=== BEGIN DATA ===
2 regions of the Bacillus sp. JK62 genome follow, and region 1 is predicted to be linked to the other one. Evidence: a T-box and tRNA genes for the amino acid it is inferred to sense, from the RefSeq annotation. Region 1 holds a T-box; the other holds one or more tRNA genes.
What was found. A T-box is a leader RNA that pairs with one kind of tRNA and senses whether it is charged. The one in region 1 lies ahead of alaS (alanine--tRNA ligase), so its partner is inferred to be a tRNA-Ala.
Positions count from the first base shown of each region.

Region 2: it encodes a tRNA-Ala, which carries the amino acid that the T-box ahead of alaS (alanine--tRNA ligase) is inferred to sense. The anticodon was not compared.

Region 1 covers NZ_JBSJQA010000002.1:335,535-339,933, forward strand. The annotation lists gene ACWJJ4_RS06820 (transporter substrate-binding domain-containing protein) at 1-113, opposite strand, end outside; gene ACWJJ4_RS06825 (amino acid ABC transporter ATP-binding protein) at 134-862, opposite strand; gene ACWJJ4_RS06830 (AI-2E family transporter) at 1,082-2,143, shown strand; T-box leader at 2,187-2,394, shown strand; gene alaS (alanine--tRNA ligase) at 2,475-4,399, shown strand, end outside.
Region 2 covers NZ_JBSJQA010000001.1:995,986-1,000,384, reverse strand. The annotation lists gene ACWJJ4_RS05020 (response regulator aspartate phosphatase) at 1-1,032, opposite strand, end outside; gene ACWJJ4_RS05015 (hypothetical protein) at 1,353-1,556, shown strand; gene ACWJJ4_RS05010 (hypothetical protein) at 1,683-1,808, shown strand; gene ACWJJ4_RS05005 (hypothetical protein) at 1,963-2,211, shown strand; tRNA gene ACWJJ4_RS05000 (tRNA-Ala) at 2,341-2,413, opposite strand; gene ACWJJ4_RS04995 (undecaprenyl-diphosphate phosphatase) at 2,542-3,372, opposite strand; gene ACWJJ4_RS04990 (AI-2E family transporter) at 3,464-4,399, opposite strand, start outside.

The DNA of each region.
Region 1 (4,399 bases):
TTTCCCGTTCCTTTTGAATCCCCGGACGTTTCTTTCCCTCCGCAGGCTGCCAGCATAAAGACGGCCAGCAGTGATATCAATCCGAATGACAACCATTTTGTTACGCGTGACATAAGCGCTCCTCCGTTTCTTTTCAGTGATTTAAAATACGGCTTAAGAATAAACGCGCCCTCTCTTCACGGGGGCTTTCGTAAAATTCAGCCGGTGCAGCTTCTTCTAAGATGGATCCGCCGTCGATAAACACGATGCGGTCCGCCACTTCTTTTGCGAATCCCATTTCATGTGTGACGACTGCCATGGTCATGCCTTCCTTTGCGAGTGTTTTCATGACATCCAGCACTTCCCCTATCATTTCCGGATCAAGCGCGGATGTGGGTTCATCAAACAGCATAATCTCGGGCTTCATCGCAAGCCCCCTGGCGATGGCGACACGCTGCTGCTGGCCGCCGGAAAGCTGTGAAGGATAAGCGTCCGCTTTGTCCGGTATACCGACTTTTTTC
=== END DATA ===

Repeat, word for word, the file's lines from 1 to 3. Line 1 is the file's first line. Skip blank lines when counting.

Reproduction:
2 regions of the Bacillus sp. JK62 genome follow, and region 1 is predicted to be linked to the other one. Evidence: a T-box and tRNA genes for the amino acid it is inferred to sense, from the RefSeq annotation. Region 1 holds a T-box; the other holds one or more tRNA genes.
What was found. A T-box is a leader RNA that pairs with one kind of tRNA and senses whether it is charged. The one in region 1 lies ahead of alaS (alanine--tRNA ligase), so its partner is inferred to be a tRNA-Ala.
Positions count from the first base shown of each region.